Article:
LONDON • It is all too rare that the New Zealand All Blacks make an error so they made a glaring error in their new media guide published last week.
It says that Dan Carter's weight is 96kg, when coach Steven Hansen had just proudly claimed in a media conference that Carter has cut 4kg off his weight to stand at 92kg.
And this could be a good reason why the 33-year-old fly-half appears to have found a good semblance of his old genius.
Potentially, there was a great comeback tale to be written about the man who was injured in the last World Cup returning for one final flourish at the next.
But at the beginning of this season, a legitimate question was tossed around, asking whether Carter would ever be like the one of old after being plagued by injuries in the past two years.
If you get injured consecutively, it doesn't matter who you are, your mind's a powerful machine and it can play tricks on you. You think, is this ever going to come right?
STEVEN HANSEN, on All Blacks fly-half Dan Carter's comeback
On Saturday, however, he made history by becoming the first player in Test rugby history to score over 1,500 points, even though the All Blacks succumbed to a 19-27 loss to Australia.
Carter will become rugby's best-paid player after the World Cup in England from Sept 18 to
Oct 31, having signed a £1.3 million (S$2.8 million) annual contract with Racing Metro in the French Top 14.
He currently earns around £342,000 per year and makes about £107,000 from various endorsement deals with adidas and Samsung.
"We had built him to a 95kg athlete," Hansen said. "He's better suited to being a 92kg athlete.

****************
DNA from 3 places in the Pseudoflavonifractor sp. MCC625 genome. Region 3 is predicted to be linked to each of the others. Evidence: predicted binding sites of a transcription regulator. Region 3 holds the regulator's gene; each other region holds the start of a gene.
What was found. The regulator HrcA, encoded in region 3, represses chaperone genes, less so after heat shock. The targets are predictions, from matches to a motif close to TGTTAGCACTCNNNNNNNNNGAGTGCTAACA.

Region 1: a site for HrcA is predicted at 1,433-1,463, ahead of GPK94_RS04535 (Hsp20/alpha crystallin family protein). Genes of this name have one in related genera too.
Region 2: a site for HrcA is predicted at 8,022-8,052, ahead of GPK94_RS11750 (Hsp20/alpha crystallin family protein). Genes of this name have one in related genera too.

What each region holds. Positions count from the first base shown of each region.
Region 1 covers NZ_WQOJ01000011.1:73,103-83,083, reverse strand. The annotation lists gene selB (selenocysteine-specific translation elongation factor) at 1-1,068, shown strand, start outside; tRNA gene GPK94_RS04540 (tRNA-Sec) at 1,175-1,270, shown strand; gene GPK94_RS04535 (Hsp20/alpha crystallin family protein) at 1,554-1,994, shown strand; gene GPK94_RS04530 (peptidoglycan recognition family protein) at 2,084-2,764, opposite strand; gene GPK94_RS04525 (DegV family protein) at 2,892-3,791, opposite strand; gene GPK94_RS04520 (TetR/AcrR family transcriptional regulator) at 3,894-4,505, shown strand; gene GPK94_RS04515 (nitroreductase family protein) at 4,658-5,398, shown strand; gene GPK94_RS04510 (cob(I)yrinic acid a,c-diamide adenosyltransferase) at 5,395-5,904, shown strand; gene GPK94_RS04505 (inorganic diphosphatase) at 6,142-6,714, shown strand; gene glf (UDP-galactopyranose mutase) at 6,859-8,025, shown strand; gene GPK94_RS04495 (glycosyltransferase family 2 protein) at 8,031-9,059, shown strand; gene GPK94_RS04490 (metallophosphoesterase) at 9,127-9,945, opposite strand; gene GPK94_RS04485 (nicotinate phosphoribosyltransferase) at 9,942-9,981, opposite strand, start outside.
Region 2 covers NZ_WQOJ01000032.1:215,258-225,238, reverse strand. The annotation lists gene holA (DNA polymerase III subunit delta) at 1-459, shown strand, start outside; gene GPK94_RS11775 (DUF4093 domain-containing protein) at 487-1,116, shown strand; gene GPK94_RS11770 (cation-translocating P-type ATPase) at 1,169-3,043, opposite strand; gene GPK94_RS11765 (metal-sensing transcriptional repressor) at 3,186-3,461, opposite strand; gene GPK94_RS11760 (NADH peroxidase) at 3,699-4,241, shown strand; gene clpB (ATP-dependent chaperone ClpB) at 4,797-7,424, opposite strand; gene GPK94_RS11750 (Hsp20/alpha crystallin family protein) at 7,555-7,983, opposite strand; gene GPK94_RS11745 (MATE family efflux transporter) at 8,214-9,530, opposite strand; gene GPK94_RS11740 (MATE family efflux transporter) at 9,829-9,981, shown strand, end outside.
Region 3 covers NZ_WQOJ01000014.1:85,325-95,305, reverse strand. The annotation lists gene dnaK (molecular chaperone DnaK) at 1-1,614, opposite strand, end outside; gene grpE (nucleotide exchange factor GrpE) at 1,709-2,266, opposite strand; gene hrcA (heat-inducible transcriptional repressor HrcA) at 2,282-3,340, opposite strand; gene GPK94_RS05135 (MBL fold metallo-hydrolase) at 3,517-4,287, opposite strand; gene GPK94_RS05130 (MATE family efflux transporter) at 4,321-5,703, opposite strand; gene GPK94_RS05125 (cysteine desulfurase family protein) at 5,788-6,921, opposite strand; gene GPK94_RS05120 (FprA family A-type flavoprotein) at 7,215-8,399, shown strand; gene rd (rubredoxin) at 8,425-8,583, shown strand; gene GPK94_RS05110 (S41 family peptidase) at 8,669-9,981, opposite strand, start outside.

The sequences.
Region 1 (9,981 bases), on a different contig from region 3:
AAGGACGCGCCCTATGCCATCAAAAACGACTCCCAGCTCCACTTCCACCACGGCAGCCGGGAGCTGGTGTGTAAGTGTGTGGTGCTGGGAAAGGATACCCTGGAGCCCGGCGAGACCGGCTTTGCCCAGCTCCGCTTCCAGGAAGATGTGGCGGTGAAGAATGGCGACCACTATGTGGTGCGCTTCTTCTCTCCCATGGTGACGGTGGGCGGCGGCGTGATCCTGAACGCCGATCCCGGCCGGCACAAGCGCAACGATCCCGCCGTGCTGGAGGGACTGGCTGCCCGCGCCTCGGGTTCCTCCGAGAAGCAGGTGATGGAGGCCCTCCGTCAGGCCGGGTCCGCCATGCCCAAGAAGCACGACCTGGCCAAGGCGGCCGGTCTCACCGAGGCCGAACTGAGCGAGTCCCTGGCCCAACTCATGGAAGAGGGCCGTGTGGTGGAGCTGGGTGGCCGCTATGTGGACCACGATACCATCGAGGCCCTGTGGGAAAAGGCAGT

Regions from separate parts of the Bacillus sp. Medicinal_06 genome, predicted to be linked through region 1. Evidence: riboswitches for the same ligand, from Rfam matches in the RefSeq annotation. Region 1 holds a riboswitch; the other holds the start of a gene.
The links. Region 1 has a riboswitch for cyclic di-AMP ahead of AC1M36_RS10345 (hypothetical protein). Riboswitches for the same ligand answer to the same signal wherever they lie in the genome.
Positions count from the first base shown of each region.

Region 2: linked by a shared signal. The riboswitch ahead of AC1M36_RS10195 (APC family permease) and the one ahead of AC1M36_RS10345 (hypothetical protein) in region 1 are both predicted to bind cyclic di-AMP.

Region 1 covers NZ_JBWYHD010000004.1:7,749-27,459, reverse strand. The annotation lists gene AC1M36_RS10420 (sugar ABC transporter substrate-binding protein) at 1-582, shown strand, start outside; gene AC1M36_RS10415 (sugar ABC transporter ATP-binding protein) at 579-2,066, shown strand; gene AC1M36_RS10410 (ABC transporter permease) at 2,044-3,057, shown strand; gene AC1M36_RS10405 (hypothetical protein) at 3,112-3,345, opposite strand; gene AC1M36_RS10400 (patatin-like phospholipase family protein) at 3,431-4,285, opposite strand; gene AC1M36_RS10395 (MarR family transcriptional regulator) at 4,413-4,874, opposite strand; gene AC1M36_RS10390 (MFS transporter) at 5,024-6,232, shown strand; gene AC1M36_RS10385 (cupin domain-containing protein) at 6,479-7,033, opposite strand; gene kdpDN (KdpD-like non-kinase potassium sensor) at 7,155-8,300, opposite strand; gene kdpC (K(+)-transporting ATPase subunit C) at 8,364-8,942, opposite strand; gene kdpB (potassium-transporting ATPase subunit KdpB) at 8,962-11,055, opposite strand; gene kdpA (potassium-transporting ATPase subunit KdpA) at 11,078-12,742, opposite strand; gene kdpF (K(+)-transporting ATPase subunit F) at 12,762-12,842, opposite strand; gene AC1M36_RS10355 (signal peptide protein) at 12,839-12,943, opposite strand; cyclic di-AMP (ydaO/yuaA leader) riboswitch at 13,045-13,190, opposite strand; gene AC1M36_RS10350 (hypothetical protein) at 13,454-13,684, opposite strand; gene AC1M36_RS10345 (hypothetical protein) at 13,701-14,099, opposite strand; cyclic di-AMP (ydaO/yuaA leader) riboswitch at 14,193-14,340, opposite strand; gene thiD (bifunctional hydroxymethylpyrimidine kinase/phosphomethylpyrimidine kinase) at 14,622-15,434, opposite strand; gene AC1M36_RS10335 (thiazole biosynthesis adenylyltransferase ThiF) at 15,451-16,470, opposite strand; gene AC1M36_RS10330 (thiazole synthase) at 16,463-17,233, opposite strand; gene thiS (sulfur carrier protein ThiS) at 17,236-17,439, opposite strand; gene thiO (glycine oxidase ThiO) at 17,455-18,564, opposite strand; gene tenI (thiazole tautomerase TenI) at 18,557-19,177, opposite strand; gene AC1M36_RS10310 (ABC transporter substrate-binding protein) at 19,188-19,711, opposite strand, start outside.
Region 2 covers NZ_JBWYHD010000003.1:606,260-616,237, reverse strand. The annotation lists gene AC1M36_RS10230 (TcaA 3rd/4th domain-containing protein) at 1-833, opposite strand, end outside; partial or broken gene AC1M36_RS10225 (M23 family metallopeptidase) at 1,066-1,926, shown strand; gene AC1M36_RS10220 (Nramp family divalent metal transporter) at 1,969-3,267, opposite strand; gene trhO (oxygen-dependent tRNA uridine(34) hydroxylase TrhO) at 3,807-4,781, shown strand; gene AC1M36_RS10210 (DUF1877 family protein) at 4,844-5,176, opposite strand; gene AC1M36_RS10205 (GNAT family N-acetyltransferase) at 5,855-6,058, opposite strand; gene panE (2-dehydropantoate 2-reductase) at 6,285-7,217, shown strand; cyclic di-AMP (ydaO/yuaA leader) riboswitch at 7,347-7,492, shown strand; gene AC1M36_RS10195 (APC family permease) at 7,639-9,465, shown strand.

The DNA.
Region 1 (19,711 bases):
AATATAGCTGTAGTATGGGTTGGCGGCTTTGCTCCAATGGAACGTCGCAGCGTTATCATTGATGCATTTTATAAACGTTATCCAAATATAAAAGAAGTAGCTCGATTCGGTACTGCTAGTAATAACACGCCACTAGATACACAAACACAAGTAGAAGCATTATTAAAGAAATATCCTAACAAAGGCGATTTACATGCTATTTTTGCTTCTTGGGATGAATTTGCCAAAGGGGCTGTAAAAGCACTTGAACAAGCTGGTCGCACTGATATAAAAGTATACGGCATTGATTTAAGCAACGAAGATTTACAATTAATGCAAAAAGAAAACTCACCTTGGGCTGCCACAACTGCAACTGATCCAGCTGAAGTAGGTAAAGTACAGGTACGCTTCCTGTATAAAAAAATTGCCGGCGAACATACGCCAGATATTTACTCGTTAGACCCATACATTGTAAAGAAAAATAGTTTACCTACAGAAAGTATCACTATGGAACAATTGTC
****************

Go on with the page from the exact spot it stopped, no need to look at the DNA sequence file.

"Some of that extra weight was causing stress on his body."
Indeed, during Carter's first game of the season in February for Crusaders against Melbourne Rebels, he hobbled off injured again with 10 minutes to go.
"He lost a lot of confidence because he just couldn't put a run of games together," Hansen said.
"If you get injured consecutively, it doesn't matter who you are, your mind's a powerful machine and it can play tricks on you. You think, is this ever going to come right?"
Three weeks after the injury suffered against the Rebels, tentative steps were made again.
This time, Carter did not trip up.
He played most of the domestic season at No. 12. But at the end of it, he was back at fly-half and the Carter of old started to re-appear.
"The big thing I felt was he just needed regular playing time," Hansen said.
"He really enjoyed going back to No. 10, getting back to running the team and doing what he does well.
"Now, he's started to feel comfortable in his own skin again... he's started to play well again."
It appears that he has played well enough to keep the next generation at bay. The position of fly-half in New Zealand holds an embarrassment of riches. Aaron Cruden, Colin Slade, Beauden Barrett and Lima Sopoaga have all registered persuasive arguments as to why Carter should finally be put out to pasture.
Yet, the odds have swung massively. The chances are that Carter will go to the World Cup and he may just, then, script that final, astonishing comeback chapter.
He has to remain uninjured, though, and that has to be doubtful.
It would be a great story if he does. THE TIMES, LONDON